In the early 1990s, it became evident that relying solely on department-level and application-specific operational reporting couldn’t provide a comprehensive and nuanced view of enterprise data. This realization prompted the widespread adoption of data warehouses.
Soon after, the rise of e-commerce and the growing embrace of numerous enterprise solutions pushed the traditional data warehouse model to its scalability limits. Early internet companies, Google in particular, played a pivotal role in reshaping the understanding of how data could be stored and processed at an unprecedented scale.
This innovation paved the way for the impending reality of data lakes, which represented a significant departure from traditional data storage and processing methods. Various architectural approaches evolved as organizations transitioned to the cloud. A common approach was to leverage data lakes as landing areas and a cloud data warehouse for the curated layer. This enabled both conventional enterprise analytics and the ingestion of vast volumes of structured and semi-structured data.
While this shift towards data lakes presented increased scalability, it introduced complexities through the coexistence of data lakes and data warehouses, which proved challenging and inefficient to manage. The industry yearned for a unified solution capable of supporting a broad spectrum of data-related tasks, from data engineering and analytics to machine learning and data-driven applications.
In 2012, Databricks introduced Spark, a unified, high-performance analytics engine designed to handle batch and real-time data processing at large scales. Subsequently, in 2019, Databricks unveiled Delta Lake, an open-source storage layer engineered to enhance the reliability, security, and performance of existing data lakes. Combined with additional capabilities, they offered crucial support for ACID transactions, scalable metadata management, unified streaming capabilities, and batch data processing.
With these advancements, the concept of the data lakehouse became a reality, further solidifying the integration of data storage and processing.
Stepping into the future: building the decentralized data architecture and governance framework.
Moreover, the concept of data fabric and data mesh emerged as promising solutions to address complexities beyond technology in the adoption of enterprise-level data platforms. Data fabric, introduced in 2016, provides an architectural and service-oriented solution that offers consistent capabilities across various endpoints, spanning hybrid multi-cloud environments. It essentially provides a technical response to the challenge of managing access and data across diverse and dispersed data sources.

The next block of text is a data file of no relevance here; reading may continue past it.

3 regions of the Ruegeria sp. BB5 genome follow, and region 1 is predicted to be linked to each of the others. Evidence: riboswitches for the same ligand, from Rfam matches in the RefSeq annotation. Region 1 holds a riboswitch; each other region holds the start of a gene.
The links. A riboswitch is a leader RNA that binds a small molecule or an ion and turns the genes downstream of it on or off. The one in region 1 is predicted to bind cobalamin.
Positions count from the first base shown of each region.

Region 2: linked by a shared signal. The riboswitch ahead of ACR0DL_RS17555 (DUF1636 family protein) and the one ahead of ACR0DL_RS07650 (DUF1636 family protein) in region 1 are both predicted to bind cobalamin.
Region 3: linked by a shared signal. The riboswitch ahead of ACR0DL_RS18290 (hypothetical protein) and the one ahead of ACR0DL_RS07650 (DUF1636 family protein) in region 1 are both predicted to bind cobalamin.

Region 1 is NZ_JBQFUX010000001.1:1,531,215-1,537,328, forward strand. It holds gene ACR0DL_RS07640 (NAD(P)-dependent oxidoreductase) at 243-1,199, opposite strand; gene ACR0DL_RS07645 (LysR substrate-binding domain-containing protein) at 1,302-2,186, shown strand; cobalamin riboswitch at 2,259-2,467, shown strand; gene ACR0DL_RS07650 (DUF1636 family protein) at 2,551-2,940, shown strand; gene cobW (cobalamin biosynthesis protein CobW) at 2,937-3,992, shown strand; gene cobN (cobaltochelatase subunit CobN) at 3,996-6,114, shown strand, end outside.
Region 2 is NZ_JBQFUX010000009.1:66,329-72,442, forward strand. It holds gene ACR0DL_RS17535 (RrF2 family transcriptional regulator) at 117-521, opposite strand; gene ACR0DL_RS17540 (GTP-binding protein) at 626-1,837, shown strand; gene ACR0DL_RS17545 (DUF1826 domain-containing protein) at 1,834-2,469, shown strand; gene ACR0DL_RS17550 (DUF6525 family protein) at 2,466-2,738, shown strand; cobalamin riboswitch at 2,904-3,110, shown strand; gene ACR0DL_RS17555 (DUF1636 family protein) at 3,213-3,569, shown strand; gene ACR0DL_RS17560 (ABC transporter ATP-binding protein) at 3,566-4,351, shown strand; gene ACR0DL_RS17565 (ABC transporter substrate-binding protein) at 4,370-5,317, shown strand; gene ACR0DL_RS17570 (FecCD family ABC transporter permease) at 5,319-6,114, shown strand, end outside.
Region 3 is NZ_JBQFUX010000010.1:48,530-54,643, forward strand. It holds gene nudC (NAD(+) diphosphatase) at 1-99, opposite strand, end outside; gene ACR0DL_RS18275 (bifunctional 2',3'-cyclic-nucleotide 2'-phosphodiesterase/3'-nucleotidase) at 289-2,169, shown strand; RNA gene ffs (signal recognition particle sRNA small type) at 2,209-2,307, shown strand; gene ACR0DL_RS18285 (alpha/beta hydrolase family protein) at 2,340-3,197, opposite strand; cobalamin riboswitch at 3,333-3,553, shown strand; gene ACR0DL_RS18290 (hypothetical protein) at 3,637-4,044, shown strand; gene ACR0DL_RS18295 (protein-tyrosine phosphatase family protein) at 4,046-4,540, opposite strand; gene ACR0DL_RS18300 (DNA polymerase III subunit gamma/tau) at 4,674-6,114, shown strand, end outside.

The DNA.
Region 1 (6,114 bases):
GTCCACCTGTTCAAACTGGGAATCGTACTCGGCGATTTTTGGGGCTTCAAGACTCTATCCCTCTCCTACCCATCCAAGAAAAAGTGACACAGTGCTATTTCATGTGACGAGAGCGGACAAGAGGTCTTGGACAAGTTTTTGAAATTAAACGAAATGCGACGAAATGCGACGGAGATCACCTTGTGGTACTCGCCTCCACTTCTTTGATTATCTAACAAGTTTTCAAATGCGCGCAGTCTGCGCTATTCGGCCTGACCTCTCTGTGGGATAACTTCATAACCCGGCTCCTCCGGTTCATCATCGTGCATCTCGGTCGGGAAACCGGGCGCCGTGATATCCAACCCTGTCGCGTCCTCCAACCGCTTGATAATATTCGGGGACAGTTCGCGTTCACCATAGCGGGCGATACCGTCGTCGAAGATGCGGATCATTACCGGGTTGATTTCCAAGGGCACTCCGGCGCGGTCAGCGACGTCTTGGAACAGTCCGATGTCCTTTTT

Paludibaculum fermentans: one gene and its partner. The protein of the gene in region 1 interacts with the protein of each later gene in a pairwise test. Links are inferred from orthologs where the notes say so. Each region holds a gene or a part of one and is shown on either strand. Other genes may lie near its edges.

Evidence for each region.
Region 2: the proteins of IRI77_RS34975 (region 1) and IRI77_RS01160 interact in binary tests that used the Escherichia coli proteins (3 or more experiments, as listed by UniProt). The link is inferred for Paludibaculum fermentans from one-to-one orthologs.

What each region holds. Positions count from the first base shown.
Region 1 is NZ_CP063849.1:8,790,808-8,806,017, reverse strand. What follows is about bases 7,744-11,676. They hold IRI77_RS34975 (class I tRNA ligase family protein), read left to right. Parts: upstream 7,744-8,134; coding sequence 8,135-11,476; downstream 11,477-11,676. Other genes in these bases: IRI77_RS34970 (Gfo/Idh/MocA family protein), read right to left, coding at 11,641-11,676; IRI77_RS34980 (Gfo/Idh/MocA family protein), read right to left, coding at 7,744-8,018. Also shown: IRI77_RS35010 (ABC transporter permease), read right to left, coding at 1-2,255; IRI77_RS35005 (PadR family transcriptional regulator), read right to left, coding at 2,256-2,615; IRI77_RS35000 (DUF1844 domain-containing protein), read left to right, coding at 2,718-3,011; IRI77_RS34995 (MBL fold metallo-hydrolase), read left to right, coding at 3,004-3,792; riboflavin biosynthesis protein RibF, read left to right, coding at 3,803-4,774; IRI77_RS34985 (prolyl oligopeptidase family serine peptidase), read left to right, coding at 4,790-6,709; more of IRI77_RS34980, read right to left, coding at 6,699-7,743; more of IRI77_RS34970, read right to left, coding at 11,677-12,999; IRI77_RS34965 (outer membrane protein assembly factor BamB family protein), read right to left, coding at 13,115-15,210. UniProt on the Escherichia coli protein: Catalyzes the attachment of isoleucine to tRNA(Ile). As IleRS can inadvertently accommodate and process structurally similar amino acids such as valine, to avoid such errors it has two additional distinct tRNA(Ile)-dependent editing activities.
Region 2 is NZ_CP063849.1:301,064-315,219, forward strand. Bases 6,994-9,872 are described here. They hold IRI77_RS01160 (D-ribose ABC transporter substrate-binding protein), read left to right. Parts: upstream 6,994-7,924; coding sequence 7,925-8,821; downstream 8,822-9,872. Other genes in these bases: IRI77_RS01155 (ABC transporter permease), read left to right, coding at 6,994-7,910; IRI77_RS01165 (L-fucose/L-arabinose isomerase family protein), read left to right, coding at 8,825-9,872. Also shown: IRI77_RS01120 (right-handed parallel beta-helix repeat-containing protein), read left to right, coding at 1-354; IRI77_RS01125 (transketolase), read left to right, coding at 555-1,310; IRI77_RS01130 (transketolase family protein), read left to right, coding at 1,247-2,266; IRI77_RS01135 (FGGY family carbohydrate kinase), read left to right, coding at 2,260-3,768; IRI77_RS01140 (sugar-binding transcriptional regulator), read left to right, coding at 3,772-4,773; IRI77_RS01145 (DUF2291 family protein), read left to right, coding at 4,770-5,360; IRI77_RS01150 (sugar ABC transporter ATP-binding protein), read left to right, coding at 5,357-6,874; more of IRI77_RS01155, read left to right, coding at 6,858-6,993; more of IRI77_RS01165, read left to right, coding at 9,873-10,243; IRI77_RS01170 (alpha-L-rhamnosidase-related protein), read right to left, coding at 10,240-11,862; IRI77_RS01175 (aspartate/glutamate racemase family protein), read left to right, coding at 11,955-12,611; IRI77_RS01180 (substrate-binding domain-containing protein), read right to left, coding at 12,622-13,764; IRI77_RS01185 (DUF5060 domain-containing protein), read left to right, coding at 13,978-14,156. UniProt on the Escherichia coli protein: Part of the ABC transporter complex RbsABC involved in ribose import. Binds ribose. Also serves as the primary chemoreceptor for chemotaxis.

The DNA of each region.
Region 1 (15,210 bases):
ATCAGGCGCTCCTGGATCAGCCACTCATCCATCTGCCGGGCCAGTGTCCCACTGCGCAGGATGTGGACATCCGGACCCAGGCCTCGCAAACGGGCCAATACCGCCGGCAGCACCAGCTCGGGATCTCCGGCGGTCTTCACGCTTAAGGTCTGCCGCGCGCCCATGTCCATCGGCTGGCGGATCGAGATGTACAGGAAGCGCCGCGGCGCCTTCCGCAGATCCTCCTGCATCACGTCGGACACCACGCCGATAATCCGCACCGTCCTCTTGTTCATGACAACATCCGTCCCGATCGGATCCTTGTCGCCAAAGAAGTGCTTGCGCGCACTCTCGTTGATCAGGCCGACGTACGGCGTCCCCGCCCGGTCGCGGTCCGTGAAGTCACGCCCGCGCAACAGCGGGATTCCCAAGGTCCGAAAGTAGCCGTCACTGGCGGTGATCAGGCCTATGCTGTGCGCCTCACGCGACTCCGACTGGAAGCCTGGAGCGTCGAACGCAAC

In contrast, data mesh, introduced in 2019, focuses on a sociotechnical approach, emphasizing four core principles: domain ownership, treating data as a product, creating self-serve data platforms, and implementing federated computational governance. These principles are shaping how enterprises plan their data strategy roadmaps.
Organizations soon recognized the potential for synergy between data fabric and data mesh. By implementing data fabric as a semantic overlay to access data from diverse sources while embracing data mesh principles to govern distributed data creation, unified access for both centrally managed and distributed data can be achieved. This approach simplifies the transition to distributed governance, enhanced data sharing, and improved scalability and flexibility.
From a technical implementation perspective, data lakehouses, which could already support a wide array of data consumption needs, will evolve into the preferred platforms to enable data fabric and data mesh:
- Lakehouse catalogs allowed for unified governance, security, standardization, and streamlined data discovery.
- Diverse sharing mechanisms facilitated authorized access to data beyond organizational boundaries.
- Lakehouse workflows empowered the creation of self-service data pipelines for both batch and real-time operations.
- Furthermore, by continually enhancing their catalogs and the ability to execute federated queries across multiple external sources, lakehouses could effectively function as de facto data fabric.
Future blogs will further detail how the combination of mesh and fabric, built upon a mature lakehouse infrastructure, forms the ideal foundation for growth and business agility, paving the way for a data-centric future where the power of unified data platforms drives innovation and success.
Alex is a well-rounded professional with more than 25 years hands-on experience in technology consulting / advisory services, solution, and enterprise architecture with a focus on cloud transformation, data engineering and AI. He has a passion for framing large transformative solution and guiding teams towards achieving business and technology objectives.